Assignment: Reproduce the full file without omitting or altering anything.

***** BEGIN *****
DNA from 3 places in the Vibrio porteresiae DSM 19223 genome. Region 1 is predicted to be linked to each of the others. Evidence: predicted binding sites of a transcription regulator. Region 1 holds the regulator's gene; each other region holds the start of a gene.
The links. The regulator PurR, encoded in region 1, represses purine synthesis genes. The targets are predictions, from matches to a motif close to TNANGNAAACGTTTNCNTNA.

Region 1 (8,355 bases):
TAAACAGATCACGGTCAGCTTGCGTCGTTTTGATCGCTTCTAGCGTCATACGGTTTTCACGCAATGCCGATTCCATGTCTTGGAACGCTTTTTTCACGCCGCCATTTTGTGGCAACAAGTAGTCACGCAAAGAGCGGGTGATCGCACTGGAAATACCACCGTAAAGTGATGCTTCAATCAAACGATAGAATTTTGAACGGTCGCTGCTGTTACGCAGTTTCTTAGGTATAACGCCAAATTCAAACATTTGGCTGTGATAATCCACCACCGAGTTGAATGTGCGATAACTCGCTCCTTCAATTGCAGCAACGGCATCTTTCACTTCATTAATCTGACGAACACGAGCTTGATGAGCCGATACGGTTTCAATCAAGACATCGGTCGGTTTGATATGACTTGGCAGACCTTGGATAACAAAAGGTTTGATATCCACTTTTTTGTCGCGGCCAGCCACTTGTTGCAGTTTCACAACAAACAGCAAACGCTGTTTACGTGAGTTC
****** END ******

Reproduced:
DNA from 3 places in the Vibrio porteresiae DSM 19223 genome. Region 1 is predicted to be linked to each of the others. Evidence: predicted binding sites of a transcription regulator. Region 1 holds the regulator's gene; each other region holds the start of a gene.
The links. The regulator PurR, encoded in region 1, represses purine synthesis genes. The targets are predictions, from matches to a motif close to TNANGNAAACGTTTNCNTNA.

Region 1 (8,355 bases):
TAAACAGATCACGGTCAGCTTGCGTCGTTTTGATCGCTTCTAGCGTCATACGGTTTTCACGCAATGCCGATTCCATGTCTTGGAACGCTTTTTTCACGCCGCCATTTTGTGGCAACAAGTAGTCACGCAAAGAGCGGGTGATCGCACTGGAAATACCACCGTAAAGTGATGCTTCAATCAAACGATAGAATTTTGAACGGTCGCTGCTGTTACGCAGTTTCTTAGGTATAACGCCAAATTCAAACATTTGGCTGTGATAATCCACCACCGAGTTGAATGTGCGATAACTCGCTCCTTCAATTGCAGCAACGGCATCTTTCACTTCATTAATCTGACGAACACGAGCTTGATGAGCCGATACGGTTTCAATCAAGACATCGGTCGGTTTGATATGACTTGGCAGACCTTGGATAACAAAAGGTTTGATATCCACTTTTTTGTCGCGGCCAGCCACTTGTTGCAGTTTCACAACAAACAGCAAACGCTGTTTACGTGAGTTC